In January 2015, my business will turn 17 years old. That’s not a record. Many businesses have been around for over 100 years. But my business is web-based, and in Internet years, 17 is a long time. In fact, my website is older than Google.
Over those 17 years, I’ve had a lot of ups and way too many downs. And yet, the site is still chugging along. I’ve met many other entrepreneurs who’ve found success over the long haul, and many others who have come and gone. What’s the difference between businesses that stick and those that don’t? Here are my thoughts on that. Successful, long-term entrepreneurs are:
1. Committed. In some ways, their business is like a marriage, in which they still with it in sickness and health. When you’re committed, you learn from the bad and are able to enjoy the good times when they come back around.
2. Adapt to consumer needs and expectations. When I started my business, digital products were non-existent in small businesses (because of the expense), social media hadn’t been developed, and content management systems had yet to become mainstream methods of building an online presences. Today, consumers want more, cheaper and faster and we have the technology to do that. Along with digital content and engaged business owners, consumers expect top-notch customer support, whether they’ve complained through a Tweet, email or by phone.
3. Market, market, market. Many newbie business owners have difficulty developing a consistent marketing plan. Part of the challenge is not knowing who and where the market is. For some, it’s fitting marketing tasks into a busy business schedule. But haphazard, intermittent and unfocused marketing is a recipe for disaster. Entrepreneurs must know who and where the market is, what will entice it by, and find ways to engage with it every day.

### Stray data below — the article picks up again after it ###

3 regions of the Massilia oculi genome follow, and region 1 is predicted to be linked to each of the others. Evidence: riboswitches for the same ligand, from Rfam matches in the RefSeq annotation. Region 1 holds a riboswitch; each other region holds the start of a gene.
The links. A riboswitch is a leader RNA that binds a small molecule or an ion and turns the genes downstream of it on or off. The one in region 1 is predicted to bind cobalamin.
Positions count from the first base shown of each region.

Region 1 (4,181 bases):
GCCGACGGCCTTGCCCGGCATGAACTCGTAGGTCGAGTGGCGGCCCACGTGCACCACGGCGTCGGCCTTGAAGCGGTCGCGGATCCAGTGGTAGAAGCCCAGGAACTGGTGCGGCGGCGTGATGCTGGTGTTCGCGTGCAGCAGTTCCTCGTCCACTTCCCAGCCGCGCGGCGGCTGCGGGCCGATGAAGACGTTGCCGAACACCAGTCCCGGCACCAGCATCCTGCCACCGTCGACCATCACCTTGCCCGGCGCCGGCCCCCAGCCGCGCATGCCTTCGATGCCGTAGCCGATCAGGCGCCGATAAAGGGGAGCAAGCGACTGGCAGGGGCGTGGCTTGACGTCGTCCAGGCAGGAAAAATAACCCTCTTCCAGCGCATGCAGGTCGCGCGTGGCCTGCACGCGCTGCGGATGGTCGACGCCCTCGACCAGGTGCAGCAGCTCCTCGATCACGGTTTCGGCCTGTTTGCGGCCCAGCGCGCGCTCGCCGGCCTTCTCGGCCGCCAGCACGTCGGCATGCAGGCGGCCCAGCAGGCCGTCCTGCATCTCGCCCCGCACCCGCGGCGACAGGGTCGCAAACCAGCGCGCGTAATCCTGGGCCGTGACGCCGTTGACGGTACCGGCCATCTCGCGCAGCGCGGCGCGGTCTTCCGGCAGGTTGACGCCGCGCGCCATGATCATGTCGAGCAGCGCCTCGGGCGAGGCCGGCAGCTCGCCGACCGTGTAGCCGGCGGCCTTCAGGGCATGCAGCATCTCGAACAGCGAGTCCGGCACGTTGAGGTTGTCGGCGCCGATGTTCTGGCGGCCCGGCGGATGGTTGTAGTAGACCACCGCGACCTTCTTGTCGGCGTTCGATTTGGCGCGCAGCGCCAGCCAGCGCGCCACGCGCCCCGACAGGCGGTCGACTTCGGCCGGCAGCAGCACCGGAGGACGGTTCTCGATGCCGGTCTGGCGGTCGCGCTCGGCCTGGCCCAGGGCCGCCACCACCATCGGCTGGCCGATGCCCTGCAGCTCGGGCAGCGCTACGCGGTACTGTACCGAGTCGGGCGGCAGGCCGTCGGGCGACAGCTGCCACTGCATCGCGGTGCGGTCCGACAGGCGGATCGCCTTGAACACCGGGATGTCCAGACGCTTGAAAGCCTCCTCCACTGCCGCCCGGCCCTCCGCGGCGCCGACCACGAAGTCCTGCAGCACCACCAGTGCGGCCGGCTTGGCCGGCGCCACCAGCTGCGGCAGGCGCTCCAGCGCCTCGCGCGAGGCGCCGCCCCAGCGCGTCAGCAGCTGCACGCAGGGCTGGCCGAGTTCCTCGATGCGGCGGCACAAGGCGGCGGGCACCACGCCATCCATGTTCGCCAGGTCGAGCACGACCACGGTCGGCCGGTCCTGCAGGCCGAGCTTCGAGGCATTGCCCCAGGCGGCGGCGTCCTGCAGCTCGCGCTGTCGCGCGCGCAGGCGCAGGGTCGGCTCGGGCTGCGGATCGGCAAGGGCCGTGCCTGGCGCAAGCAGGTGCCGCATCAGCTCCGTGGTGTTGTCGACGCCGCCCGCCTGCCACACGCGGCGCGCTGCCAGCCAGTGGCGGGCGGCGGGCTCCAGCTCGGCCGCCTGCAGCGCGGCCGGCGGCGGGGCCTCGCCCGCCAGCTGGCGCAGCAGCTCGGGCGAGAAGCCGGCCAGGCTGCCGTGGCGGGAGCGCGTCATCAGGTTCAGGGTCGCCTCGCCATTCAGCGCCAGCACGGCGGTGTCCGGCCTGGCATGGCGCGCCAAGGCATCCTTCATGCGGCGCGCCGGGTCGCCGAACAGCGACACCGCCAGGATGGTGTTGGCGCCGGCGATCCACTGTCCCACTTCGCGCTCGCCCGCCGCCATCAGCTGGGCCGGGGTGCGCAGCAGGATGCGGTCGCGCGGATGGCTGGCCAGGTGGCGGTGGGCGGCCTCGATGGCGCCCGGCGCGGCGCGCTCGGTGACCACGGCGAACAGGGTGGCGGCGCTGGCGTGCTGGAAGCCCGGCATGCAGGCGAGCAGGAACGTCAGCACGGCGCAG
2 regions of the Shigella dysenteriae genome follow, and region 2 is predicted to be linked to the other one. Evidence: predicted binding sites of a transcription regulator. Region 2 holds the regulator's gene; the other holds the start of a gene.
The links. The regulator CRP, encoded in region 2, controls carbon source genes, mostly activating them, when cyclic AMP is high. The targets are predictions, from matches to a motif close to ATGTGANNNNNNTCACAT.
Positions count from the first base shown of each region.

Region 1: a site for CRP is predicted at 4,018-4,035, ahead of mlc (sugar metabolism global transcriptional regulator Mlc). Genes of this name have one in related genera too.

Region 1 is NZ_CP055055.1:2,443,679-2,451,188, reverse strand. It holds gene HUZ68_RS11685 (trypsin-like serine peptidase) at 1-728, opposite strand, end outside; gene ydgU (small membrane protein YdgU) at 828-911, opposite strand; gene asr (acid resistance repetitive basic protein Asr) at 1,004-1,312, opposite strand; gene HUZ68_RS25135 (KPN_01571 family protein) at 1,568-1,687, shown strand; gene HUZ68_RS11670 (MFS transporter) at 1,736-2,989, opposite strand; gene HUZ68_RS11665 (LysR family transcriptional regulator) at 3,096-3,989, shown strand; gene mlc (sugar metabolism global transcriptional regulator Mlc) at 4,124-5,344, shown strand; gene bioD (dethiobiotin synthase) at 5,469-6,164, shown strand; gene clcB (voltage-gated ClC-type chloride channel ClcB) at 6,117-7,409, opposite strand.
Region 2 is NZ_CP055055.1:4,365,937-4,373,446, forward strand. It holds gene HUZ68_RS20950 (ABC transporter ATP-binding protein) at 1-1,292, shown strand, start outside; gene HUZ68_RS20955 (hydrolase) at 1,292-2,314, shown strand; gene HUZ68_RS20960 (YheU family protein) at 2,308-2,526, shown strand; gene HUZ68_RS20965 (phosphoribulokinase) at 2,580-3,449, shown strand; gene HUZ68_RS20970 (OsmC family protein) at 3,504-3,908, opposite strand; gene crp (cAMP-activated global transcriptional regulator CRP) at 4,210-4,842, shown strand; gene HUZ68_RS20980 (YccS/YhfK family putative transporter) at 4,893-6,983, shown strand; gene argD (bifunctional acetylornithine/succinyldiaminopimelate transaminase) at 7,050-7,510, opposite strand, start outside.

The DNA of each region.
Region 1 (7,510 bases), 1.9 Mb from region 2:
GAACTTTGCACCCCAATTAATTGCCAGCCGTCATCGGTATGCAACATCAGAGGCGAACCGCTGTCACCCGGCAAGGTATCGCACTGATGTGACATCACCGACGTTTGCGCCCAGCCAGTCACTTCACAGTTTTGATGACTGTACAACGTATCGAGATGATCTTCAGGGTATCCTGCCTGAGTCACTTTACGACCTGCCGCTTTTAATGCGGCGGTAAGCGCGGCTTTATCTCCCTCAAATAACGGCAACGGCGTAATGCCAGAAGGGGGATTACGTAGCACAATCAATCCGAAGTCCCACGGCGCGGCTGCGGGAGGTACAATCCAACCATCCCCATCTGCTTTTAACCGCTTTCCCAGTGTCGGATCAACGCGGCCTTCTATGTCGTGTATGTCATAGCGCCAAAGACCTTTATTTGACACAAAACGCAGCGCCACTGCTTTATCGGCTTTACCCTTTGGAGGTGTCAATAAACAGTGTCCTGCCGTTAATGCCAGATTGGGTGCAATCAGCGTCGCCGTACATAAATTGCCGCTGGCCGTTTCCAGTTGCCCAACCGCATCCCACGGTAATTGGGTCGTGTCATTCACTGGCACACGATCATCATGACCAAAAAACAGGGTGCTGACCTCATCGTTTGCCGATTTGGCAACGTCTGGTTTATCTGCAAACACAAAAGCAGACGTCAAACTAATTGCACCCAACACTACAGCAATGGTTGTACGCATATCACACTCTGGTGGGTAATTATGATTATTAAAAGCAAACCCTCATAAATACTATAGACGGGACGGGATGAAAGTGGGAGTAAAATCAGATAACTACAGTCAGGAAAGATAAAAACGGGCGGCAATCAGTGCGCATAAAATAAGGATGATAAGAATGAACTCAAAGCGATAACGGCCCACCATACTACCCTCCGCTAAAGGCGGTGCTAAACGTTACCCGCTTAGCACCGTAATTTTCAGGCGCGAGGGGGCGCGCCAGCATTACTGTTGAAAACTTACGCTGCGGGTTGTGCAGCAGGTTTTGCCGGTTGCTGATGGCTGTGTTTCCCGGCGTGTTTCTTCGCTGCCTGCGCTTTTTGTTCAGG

4. Protect their brand. Today, one Tweet can send a business spiraling downward. Fortunately, social media and tools such as Google Alerts, can help you stay on top of what people are saying about your business, so you can fix problems and protect your brand.
5. Stay informed. Many of the opportunities and resources that are available now, weren’t around when I started my website. If I didn’t stay informed about these options, my site would be obsolete. Success in business requires keeping up with trends, new technologies and systems, and resources. One of the reasons that Apple and Amazon have blown old traditional businesses out of the water is that those old business didn’t adapt to the new digital world as quickly as they should have.
6. Connect with others. Businesses don’t exist in a vacuum. Networking remains one of the top ways to generate new business, launch new projects and stay relevant in your market.
7. Invest and plan for the future. Lack of capital and vision is a major reason many businesses fail. Part of your business success strategy should be to invest funds back into your company and have a plan for where you want your business to go.
8. Have fun. All successful business owners have their differences, but one thing they all have in common is a passion for what they do. The minute you lose the love for your business, is probably the minute you should sell it.
This article was written by Leslie Truex from Business2Community and was legally licensed through the NewsCred publisher network.